Actor Jack Yang. Image via IMDb.

Actor Jack Yang. Image via IMDb.

On there other hand, there are still some potentially problematic issues here. To what extend does Peter’s character exist as part of and perpetuate a form of the model minority myth? The fact that he’s a player notwithstanding, Jack Yang’s character is still depicted a reassuringly model member of aspirational society: he’s good looking, and upper middle class (though admittedly all of the show’s characters are), conventionally well dressed, and hangs out with white people. Again, I’m not saying that this isn’t realistic — there are lots of Asian American guys who do all of these things, and there’s nothing wrong with that. But despite the fact that New Girl depicts Peter as an asshole, in many ways he’s still fits into the popular American stereotype of Asian Americans.

New Girl’s depiction of Peter’s relationship with a white girl is similarly mixed. On the one hand, New Girl has absolutely no problem with an attractive Asian man attracting the white and equally hot Jessica, and Peter’s depiction as suave and exceedingly comfortable around attractive women is a refutation of a common stereotype of nerdy and socially awkward Asian men. However, to a predominantly white audience Peter is arguably less threatening because he’s a promiscuous player — he’ll go after white girls for sex but not for permanent partnerships, which is in many ways more threatening to insular white society.

But then again, how much does this matter? The show’s depiction of Peter is realistic — there are Asian guys who are douchebags, and if the script calls for an asshole, there’s no reason why he shouldn’t be Asian. Right? I’m genuinely curious: what do you think?

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8 Comments Post a comment
  1. L #

    Since the show premiered on TV about 15 minutes ago, at first I thought you did the quickest analysis and writing the Internet has ever seen.

    Anyway, I didn’t think about this at all. But then again, I did watch Hawaii 5-0 a while back.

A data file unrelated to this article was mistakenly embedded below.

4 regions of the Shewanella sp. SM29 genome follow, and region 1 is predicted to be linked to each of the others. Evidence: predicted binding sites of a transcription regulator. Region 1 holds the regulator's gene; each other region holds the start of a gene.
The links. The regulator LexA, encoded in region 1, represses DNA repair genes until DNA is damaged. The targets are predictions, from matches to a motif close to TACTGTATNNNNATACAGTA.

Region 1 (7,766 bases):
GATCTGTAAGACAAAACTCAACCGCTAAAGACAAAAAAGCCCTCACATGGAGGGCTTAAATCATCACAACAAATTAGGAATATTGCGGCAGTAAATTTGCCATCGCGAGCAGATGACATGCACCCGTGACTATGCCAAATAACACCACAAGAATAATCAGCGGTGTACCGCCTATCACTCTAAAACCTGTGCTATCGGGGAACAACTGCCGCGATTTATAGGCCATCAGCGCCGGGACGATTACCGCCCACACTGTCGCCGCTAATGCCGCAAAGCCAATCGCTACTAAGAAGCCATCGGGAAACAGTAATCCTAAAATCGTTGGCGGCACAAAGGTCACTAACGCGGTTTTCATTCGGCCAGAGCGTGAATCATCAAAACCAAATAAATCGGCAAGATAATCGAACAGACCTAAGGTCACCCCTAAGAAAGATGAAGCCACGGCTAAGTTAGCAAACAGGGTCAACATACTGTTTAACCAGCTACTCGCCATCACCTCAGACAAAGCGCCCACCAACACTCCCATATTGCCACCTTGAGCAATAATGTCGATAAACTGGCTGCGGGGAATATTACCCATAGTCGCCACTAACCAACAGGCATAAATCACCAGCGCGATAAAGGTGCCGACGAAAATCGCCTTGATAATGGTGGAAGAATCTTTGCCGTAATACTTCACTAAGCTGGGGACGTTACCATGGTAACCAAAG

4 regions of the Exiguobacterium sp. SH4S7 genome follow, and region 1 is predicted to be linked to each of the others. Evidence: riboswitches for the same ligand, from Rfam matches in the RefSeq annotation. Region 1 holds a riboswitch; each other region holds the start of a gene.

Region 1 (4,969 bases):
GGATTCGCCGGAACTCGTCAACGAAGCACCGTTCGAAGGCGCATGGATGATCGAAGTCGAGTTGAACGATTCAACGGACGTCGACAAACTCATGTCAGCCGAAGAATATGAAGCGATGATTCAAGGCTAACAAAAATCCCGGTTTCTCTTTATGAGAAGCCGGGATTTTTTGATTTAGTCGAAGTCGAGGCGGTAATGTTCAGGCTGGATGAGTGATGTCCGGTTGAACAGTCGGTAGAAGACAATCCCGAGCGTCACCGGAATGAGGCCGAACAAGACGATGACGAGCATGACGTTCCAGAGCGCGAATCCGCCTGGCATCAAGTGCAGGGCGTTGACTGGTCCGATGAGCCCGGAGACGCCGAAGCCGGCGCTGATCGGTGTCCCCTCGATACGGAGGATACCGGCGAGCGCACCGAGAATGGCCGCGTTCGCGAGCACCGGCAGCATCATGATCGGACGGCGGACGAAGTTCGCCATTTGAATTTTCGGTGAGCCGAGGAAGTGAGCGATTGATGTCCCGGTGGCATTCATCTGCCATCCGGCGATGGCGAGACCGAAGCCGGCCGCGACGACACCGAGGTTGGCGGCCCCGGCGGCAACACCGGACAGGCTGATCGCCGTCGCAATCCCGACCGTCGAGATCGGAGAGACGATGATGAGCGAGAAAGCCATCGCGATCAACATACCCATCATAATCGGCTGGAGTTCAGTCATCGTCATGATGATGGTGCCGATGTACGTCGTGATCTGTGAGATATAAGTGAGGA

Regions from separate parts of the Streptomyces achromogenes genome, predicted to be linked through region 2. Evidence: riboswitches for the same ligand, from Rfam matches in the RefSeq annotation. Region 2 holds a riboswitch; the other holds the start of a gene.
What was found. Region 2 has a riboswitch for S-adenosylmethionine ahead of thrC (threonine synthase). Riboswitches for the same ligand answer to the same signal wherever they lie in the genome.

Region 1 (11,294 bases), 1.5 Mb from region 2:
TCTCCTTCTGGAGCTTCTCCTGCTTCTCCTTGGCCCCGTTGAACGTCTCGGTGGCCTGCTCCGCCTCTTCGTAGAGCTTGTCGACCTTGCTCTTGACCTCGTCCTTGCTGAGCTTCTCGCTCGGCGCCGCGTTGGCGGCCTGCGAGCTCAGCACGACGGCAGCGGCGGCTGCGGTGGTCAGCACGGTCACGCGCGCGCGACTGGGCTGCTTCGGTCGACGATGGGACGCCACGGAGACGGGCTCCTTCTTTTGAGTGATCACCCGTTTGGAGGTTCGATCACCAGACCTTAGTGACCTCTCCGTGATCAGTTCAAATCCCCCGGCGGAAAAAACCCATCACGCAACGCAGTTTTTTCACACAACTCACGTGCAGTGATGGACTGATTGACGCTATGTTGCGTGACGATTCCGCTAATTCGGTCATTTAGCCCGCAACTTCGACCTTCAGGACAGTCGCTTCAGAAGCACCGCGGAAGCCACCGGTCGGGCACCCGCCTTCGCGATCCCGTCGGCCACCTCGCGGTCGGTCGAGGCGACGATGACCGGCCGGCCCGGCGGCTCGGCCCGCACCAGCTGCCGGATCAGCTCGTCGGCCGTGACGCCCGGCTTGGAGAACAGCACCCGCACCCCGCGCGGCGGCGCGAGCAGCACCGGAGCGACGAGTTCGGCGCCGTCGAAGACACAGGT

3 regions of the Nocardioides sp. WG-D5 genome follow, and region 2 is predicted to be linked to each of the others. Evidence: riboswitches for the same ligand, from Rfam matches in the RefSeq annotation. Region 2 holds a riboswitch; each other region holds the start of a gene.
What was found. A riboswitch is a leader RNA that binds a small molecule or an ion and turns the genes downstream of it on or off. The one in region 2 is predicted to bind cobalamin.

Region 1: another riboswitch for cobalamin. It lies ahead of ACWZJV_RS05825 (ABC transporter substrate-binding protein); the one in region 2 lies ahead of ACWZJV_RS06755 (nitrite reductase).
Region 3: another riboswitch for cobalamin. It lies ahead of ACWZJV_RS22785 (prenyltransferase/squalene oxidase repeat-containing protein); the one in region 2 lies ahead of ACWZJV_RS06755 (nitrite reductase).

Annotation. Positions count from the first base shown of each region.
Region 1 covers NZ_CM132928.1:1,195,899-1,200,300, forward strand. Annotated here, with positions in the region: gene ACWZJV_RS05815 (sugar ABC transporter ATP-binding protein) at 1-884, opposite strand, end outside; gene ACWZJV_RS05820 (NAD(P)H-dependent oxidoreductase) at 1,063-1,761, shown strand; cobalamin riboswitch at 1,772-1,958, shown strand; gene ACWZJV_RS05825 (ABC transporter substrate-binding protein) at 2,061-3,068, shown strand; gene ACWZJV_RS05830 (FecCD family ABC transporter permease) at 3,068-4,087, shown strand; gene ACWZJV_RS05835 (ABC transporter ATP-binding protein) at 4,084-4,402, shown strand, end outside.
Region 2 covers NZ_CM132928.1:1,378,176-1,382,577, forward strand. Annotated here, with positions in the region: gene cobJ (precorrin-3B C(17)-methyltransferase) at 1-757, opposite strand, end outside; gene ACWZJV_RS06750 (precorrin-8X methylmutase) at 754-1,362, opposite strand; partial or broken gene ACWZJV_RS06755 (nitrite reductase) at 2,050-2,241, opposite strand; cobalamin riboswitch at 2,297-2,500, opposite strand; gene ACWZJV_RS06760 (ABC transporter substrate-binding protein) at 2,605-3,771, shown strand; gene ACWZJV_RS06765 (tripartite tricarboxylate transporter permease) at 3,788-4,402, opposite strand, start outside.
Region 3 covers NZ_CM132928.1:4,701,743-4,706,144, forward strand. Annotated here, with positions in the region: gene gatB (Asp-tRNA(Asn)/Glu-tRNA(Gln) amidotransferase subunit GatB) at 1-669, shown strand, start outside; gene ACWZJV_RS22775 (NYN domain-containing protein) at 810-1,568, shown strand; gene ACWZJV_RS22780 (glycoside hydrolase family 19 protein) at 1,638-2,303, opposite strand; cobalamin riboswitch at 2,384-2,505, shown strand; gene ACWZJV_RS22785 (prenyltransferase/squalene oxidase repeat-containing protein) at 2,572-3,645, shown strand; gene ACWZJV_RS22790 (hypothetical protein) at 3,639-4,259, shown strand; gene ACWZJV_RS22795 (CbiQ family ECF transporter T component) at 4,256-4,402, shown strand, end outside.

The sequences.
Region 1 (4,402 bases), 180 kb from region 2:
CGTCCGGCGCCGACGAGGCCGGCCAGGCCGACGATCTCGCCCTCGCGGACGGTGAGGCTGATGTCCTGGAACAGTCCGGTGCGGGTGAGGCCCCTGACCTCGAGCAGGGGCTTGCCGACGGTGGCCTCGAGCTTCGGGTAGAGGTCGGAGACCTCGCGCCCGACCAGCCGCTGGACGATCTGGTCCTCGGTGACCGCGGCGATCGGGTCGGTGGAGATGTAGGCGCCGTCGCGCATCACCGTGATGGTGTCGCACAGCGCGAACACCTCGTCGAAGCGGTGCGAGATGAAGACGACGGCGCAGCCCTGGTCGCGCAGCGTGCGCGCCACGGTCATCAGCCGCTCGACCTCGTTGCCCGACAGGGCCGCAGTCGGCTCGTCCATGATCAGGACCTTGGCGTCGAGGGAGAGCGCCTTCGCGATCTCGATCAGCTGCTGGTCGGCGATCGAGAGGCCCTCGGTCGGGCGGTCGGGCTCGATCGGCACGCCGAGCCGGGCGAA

September 20, 2011
  2. admin #

    I watched the pilot on Hulu last week. Hawaii 5-0 is a surprisingly solid show.
    -Taylor Marvin

    September 20, 2011
  3. Chris C. #

    I can’t believe you didn’t bring up the excellent Harold and Kumar go to White Castle. For a stoner flick, it did a surprisingly good job of skewering Asian-American stereotypes while getting a bunch of laughs. Wasn’t there also a semi-amusing UCSD-based YouTube comedy thing that dealt with Asian-American issues?

    September 21, 2011
  4. Mary #

    Tim Kang on The Mentalist is great but he goes out with a ‘hapa’ girl as Hawaiians call it. Grace Park’s role on Battlestar was meatier than 5-0. Meanwhile, the powers above sought to put in a Caucasian woman as McGarett’s love interest. Grace Park seems to be popular with guys of all races. Why bring in the blonde actress? Now, she gets more air time. Plus, the show now does not reflect the great number of Asians who live in Hawaii.

    September 29, 2011
  5. admin #

    @Mary
    You make a good point about Grace Park’s role on Hawaii Five-0, I haven’t followed the show in a while, and I wasn’t aware of her character getting less airtime. To it’s credit, Battlestar Galactica expanded her character(s) and airtime as the series progressed.
    Thanks for your comment.
    -Taylor Marvin

    September 30, 2011

Trackbacks & Pingbacks